The Deadliest County for Police Killings in America

In Kern County, California, cops kill 1.5 people per 100,000 residents—prompting an investigation by The Guardian, but not by state or federal overseers.

Jonathan Alcorn / Reuters

Last month, almost 200 people gathered on a street in Bakersfield, California, to protest the police killing of James De La Rosa, who was not carrying a weapon when tased and shot by four police officers. Cops shooting a man dead didn’t surprise locals. Several months ago, I reported that law enforcement in Kern County, where Bakersfield is located, kill more people per capita than anywhere else in California, citing an ACLU analysis of data collected over six years ending in 2014.

But it turns out that there is much more to this story.

While attempting to track every police killing in the United States during 2015, journalists at The Guardian discovered that cops in Kern County aren’t just the deadliest force in the state relative to the population, they are the deadliest in the nation. “In all, 13 people have been killed so far this year by law enforcement officers in Kern County, which has a population of just under 875,000,” the newspaper has just reported. “During the same period, nine people were killed by the NYPD across the five counties of New York City, where almost 10 times as many people live and about 23 times as many sworn law-enforcement officers patrol.”

This is due in part to the fact that Bakersfield and other spots in Kern County are extremely high-crime areas, afflicted by gang violence, epidemic poverty, and drug addiction: “The city’s murder rate is 75% higher than the national average and its robbery rate is 79% higher. Bakersfield’s burglary rate is more than twice that of the US average and its rate of motor vehicle theft is more than three times as high. In 2014 an assault or robbery involving a firearm occurred at a rate of just under once a day.”

Even so, The Guardian unearthed many alarming facts about local law enforcement in a place where all 54 fatal shootings over the last decade appear to have been ruled justified by police organizations that essentially oversee themselves. Some findings are jaw-dropping, and they suggest a little remarked upon failure.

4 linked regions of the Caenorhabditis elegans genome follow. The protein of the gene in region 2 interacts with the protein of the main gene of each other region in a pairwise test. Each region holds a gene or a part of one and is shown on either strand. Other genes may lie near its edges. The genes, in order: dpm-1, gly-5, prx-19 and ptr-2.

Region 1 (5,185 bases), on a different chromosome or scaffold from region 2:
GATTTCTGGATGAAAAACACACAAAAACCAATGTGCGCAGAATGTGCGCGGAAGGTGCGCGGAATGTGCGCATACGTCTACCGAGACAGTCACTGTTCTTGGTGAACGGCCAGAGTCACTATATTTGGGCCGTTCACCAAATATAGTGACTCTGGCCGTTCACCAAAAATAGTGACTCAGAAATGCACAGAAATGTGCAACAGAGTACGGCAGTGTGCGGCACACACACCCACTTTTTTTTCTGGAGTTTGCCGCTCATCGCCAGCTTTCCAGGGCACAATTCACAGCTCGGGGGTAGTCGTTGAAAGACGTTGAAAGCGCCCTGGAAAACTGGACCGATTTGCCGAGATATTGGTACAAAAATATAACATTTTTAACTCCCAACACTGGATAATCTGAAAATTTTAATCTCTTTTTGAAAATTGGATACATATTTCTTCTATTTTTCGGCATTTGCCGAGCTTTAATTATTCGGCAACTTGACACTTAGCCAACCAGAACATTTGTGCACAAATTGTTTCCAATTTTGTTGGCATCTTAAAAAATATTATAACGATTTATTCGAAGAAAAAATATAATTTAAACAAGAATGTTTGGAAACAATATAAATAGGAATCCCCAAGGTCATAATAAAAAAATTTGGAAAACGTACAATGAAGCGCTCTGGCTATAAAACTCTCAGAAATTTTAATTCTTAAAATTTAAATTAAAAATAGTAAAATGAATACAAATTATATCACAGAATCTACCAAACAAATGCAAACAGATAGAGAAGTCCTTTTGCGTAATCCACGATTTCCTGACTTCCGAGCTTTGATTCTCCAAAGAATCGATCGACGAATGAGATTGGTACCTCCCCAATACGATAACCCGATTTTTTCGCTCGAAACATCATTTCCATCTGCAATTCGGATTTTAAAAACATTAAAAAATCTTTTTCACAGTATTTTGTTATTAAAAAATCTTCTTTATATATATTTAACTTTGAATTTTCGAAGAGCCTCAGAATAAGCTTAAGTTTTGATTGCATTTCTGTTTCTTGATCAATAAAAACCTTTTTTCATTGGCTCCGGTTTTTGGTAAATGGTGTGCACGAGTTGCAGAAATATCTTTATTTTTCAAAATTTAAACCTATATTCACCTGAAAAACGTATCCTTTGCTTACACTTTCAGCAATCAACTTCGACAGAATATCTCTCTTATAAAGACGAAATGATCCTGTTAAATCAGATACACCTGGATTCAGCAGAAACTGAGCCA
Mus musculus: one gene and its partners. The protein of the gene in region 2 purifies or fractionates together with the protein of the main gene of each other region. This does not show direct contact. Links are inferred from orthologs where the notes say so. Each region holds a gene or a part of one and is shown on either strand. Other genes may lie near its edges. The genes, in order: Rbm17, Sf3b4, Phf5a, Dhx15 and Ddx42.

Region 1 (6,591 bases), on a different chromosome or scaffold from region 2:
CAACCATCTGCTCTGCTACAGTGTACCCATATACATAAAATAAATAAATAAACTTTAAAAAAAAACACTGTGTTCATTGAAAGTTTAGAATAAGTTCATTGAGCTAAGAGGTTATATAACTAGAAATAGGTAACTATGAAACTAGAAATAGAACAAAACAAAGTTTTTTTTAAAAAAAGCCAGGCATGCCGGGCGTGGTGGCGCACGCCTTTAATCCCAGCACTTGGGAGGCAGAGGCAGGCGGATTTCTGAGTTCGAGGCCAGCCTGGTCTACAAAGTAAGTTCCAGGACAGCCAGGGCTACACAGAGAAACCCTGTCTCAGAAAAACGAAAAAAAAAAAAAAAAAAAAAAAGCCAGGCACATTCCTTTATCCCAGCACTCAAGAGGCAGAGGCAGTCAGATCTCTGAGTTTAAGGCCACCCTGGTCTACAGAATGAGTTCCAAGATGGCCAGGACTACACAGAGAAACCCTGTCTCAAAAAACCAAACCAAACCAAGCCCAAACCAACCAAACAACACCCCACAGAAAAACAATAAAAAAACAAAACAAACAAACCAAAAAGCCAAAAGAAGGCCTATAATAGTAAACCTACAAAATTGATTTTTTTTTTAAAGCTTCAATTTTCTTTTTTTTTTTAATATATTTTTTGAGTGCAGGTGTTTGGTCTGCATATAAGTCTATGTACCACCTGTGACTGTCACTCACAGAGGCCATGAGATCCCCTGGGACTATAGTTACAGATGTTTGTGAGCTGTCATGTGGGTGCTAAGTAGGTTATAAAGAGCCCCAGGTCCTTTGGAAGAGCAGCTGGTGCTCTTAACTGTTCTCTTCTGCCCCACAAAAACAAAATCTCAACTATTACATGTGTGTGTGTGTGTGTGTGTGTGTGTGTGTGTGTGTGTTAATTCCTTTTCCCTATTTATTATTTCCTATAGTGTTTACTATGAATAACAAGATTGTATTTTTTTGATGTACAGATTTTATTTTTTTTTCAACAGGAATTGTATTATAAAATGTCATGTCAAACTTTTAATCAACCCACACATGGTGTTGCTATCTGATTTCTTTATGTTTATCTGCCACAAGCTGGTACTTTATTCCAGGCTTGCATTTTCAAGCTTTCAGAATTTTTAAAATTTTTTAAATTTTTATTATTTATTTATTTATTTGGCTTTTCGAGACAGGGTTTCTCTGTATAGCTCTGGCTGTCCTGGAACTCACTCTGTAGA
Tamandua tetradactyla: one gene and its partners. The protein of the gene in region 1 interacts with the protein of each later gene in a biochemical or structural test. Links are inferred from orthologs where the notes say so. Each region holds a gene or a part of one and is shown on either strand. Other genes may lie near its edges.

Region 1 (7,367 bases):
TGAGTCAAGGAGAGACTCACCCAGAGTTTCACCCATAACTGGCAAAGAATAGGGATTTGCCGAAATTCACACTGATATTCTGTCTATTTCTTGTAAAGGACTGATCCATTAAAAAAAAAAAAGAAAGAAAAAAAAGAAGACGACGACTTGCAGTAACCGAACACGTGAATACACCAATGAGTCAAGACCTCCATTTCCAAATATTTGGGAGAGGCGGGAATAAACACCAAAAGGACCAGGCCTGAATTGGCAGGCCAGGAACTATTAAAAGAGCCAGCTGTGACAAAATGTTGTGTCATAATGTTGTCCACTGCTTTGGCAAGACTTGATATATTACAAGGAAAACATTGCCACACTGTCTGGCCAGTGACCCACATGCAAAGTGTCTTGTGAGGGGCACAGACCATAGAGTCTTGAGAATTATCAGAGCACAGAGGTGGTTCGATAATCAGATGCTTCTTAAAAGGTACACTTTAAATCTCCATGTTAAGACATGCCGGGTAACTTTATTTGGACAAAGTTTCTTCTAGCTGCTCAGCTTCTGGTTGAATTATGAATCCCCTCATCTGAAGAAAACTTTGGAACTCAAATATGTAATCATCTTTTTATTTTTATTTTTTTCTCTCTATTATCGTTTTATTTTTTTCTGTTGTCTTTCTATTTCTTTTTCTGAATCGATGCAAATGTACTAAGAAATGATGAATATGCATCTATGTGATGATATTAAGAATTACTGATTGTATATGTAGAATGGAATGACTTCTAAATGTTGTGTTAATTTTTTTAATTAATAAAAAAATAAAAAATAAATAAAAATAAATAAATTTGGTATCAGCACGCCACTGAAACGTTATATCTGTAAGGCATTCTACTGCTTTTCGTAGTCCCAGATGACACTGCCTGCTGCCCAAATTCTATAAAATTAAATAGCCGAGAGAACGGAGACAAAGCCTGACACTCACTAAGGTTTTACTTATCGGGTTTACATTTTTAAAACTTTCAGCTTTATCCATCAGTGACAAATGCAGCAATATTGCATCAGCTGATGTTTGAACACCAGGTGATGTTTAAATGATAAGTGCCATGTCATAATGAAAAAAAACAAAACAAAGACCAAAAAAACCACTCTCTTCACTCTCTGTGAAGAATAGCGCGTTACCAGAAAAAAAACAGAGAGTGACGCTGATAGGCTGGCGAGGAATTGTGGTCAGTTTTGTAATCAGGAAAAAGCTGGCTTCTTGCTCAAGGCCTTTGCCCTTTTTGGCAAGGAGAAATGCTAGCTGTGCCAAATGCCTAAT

Let’s start with some of what Guardian journalists Jon Swaine, Oliver Laughland, and Mae Ryan found.

After police killed the unarmed De La Rosa, a couple who witnessed the shooting as bystanders said that he had his hands up and was not reaching for his waistband. Later, while his corpse was under a sheet on a hospital gurney, a police officer lifted the sheet, began playing with his toes, and made a joke about rigor mortis.

The police officer then said, “I love playing with dead bodies.”

A different Bakersfield police officer, Rick Wimbish, “has been involved in at least four fatal shootings in two years, including that of De La Rosa, during which Wimbish deployed his taser. None of the four men killed in these confrontations were armed with a deadly firearm themselves. One, a violent criminal, had a BB gun; another was holding a tire iron.” Shooting the guy with the BB gun struck me as clearly justified after I read the description of the incident. But during one of his other killings, Wimbish and other officers opened fire on an unarmed confidential informant of their own department during a planned operation after the guy he was with––the criminal he was helping cops to catch that very moment––pulled out a gun.

And the “tire-iron” case involving Wimbish could hardly be more suspicious:

Jason Alderman’s family refuse to believe it, but police say he was trying to rob a closed Subway restaurant one Saturday evening in August. He was confronted abruptly by Bakersfield officers Wimbish and Garrett ... The pair was responding to an unrelated call-out when they spotted Alderman, according to police records.